Note: This recipe comes from America’s Test Kitchen. Unfortunately, they don’t post the recipe online unless you have a subscription, but you can watch how to make it here.

This post has been Yeastspotted.

Wandering and Stumbling

One of my favorite things to do is to just wander around my city and discover new places. I love stumbling upon local events going on that day or night, from summer festivals to monthly art walks in various neighborhoods. Luckily, there’s always something going on in the Bay Area, so there’s no such thing as an ordinary day or night.

In early March, my friend and I went to Souley Vegan in Oakland to use up an expiring groupon. After dinner, we walked along Broadway into the uptown area, and stumbled upon an event in which boutiques and art galleries stay open later. For the Austinites out there, it’s like First Thursdays but much smaller. After window shopping at some cute boutiques, we walked into a crowded store hosting a free concert. Although the music didn’t suit my taste, just the energy and environment made it worth staying.

I met up with my friend again last week to use up another groupon, this time to Parada 22, a Puerto-Rican restaurant on Haight St. Our dinner of mofongo and bistec were delicious, but the real highlight of the evening was stumbling upon a retro soda fountain/ice cream parlor called The Ice Cream Bar.

It was like stepping back in time to the ’50s. Lined all along the back wall were tinctures and extracts of every kind of flavor and herb, from cilantro to cinnamon to hellfire, for concocting archaic drinks such as acid phosphates and lactarts. Although the drinks sounded so appetizing and exotic, we refrained from ordering them and settled on sharing a scoop of banana pudding ice cream. As we enjoyed our ice cream, we asked the soda jerk about all of those exotic drinks and got quite an education about old-school sodas, from egg-creams to phosphates and lactarts. All of the drinks on the menu looked delicious, but the most eye-catching ones were the “World’s Best Milkshake,” a pistachio milkshake made from Sicilian pistachios that are only harvested one day out of the year, and a lactart containing chai and tobacco (as a spray). If you are ever in the Cole Valley district of San Francisco, definitely check out this place! Going on little adventures like these, discovering new places and new people, is so satisfying, just like the perfect scoop of ice cream.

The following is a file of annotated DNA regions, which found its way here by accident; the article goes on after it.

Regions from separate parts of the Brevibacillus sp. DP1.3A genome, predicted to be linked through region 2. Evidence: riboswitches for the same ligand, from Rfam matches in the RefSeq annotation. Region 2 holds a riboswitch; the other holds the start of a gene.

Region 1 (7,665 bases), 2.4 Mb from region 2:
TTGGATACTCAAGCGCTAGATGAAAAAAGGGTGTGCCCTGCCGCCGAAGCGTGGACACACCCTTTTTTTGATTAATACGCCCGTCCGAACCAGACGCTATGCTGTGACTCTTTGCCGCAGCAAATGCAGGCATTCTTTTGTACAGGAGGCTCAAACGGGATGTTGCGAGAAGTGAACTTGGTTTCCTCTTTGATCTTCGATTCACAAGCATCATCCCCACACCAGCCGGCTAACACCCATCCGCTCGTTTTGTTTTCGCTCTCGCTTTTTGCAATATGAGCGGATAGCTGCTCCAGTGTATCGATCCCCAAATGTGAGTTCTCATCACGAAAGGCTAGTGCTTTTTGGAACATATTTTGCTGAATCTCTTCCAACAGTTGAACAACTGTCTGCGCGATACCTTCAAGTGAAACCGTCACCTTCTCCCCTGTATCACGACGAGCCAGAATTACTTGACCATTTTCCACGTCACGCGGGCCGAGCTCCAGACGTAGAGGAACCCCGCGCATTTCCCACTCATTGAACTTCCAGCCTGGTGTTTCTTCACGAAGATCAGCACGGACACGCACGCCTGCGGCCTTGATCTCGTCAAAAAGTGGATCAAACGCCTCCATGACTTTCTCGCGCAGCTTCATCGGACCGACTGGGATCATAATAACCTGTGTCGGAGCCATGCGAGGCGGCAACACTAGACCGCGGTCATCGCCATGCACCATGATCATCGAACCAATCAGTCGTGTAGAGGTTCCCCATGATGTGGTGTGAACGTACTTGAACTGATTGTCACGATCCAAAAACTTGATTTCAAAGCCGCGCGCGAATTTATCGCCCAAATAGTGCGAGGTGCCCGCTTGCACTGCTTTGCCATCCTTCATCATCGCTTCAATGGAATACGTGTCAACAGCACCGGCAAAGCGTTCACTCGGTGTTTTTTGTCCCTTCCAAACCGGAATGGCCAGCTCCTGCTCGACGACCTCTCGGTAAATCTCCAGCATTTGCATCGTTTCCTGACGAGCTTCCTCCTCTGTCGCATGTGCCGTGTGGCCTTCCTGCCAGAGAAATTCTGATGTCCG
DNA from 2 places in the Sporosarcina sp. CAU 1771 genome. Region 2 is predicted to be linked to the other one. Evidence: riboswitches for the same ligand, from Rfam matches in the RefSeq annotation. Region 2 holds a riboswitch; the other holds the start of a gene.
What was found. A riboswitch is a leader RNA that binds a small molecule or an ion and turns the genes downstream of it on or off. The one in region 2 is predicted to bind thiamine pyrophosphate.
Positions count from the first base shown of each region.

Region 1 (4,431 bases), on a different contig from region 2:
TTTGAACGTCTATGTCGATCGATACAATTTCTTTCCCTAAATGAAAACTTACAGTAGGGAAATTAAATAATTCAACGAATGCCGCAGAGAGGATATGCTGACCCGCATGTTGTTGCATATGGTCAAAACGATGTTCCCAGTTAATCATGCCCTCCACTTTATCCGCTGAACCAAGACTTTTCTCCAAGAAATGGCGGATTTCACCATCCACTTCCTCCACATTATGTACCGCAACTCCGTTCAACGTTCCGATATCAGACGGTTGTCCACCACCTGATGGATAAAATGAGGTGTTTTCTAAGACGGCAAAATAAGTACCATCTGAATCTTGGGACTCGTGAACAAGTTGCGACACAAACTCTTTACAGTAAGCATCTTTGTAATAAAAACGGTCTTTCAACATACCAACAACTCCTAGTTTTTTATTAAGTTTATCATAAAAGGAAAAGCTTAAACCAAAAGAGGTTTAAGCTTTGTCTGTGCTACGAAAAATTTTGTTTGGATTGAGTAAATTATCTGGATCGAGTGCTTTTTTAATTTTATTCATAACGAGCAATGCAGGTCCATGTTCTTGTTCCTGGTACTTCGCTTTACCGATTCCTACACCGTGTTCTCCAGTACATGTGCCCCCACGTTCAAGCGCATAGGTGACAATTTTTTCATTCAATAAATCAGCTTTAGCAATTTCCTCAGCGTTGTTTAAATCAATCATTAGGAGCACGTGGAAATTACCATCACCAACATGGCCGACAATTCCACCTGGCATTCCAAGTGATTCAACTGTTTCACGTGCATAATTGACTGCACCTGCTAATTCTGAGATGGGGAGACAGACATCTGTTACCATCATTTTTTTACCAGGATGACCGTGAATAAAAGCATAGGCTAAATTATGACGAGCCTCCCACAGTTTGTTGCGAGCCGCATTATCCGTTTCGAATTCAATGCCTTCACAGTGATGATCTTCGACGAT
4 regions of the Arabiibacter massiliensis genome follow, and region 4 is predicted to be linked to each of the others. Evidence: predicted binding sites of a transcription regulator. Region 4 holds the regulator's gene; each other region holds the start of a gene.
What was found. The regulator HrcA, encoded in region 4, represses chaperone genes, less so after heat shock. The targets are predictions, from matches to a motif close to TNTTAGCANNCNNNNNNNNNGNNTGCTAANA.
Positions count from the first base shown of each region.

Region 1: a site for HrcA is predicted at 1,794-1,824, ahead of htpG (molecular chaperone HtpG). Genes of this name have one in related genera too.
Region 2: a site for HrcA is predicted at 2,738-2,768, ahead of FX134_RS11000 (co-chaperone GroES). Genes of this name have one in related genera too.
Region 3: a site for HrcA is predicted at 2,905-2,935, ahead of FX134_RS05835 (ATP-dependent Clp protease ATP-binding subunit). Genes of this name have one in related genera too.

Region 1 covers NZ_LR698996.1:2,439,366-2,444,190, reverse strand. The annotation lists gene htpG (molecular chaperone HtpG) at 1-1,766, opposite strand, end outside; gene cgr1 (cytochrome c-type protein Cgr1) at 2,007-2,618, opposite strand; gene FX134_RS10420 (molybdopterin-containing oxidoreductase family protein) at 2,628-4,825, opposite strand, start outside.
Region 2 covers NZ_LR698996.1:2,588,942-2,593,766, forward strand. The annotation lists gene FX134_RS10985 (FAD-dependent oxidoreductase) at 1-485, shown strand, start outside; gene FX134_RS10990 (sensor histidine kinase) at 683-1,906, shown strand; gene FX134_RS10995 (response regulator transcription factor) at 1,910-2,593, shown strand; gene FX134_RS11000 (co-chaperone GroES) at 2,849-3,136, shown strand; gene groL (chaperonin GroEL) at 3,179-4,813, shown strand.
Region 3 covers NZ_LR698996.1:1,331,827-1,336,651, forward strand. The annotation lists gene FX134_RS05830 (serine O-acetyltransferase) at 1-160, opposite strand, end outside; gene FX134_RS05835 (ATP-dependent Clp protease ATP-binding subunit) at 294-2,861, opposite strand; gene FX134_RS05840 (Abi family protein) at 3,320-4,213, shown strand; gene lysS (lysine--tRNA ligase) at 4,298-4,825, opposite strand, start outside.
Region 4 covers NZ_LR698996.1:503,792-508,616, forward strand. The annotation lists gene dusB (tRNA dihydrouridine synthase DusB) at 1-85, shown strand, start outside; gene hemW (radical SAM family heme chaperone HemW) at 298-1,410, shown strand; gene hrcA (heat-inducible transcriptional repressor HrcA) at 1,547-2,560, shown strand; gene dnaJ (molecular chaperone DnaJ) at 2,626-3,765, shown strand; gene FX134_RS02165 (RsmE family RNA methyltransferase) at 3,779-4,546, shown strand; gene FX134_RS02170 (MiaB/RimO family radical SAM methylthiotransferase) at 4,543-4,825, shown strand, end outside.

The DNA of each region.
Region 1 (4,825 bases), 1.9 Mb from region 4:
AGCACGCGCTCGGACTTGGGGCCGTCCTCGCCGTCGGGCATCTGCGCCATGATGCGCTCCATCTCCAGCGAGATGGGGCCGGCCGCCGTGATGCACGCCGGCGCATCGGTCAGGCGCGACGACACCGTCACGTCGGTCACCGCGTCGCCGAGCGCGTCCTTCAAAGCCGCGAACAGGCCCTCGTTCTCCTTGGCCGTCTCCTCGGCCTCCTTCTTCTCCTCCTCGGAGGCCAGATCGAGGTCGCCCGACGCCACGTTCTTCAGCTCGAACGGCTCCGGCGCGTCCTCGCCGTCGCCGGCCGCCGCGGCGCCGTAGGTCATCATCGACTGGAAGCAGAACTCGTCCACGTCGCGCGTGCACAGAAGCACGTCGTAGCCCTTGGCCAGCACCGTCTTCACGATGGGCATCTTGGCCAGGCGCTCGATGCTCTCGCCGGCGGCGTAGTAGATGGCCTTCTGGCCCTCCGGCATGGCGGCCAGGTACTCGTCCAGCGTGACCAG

Tecate Cupcakes

This past weekend was definitely festive with both the Kentucky Derby and Cinco de Mayo falling on the same day. To celebrate, my friends had a Cinco de Mayo barbecue featuring carne asada, grilled pineapple, and of course, margaritas! I was planning on making margarita cookies from this recipe I saw on Smitten Kitchen. But I didn’t have any tequila on hand and didn’t think it’d be worth it to buy a bottle if I was only using a few tablespoons. (I guess I could have saved the rest for margaritas and tequila shots :P)

So instead, I decided to make Corona cupcakes from this recipe on Erica’s Sweet Tooth. But since I couldn’t find any Corona in our house, I used Tecate instead. The recipe is a pretty standard cupcake recipe, except that it uses beer for moisture instead of milk or water. Although I couldn’t really taste the beer and I’m pretty sure none of my friends noticed it, the cupcakes were still delicious!

I was a little too lazy to make my own cream cheese frosting, so I just added the zest and juice of one lime to some leftover store bought frosting sitting in my refrigerator. I think it was really the frosting that did it for me. Yes, the cupcake is super moist and tasty, but the frosting is what made me want to eat another. The zest and juice really packed a lot of flavor into the frosting without making it too sour. I’ll probably make it again for another cake/cupcake in the future since it was so good (and super easy to make).

These cupcakes are a great way to celebrate Cinco de Mayo or kick off summer! Which I can finally do, now that my finals are over! 😀 However, life as a grad student doesn’t include any summer vacation – only long hours in the lab. Call me a nerd, but I’m super excited about it!

Tecate/Corona Cupcakes
Recipe adapted from Erica’s Sweet Tooth and Miss Make

For the cupcakes:
3/4 cups unsalted butter, at room temperature
1-3/4 cup sugar
2-1/2 cup flour
2 tsp baking powder
1/2 tsp salt
3 eggs, at room temperature
1 tsp vanilla
1/2 tsp lime zest (I used the zest of one lime)
1 cup Blue Moon or Corona or Tecate beer, plus more for brushing on tops
1/4 cup milk
Lime wedges and sanding sugar for garnish (I skipped this)

1. Preheat oven to 375 degrees and line 24 muffin tins with cupcake liners.
2. In a medium-sized bowl, whisk together flour, baking powder, and salt.
3. In the bowl of an electric mixer, beat together the butter and sugar until light and fluffy, about 2-3 minutes.
4. Add eggs, beating after each addition then add the vanilla and zest. (I apparently can’t read, and added all of the eggs in at once. They turned out fine)
5. Combine milk and beer and alternatively add this mixture and the flour mixture to the butter/sugar mixture with the mixer on low speed, starting and ending with the flour.
6. Fill the cupcake liners 2/3 full and bake for 18 minutes, or until cake tester comes out clean. (I made 13 regular sized cupcakes and 32 mini-cupcakes)
7. When cupcakes are done, poke holes in the tops of the cupcakes with toothpicks and brush some beer on each while still warm. (I tried doing this, but the spooned the beer on top instead. It didn’t really work since the beer just spilled over the cupcake. It probably works better brushing the beer on top, but this step doesn’t really seem to be that necessary)
8. Let cupcakes cool and frost with lime cream cheese frosting.

For super easy lime cream cheese frosting:
1/4 cup store bought cream cheese frosting
Zest and juice of one lime

1. Add lime zest and juice to cream cheese frosting
2. Stir until get desired consistency.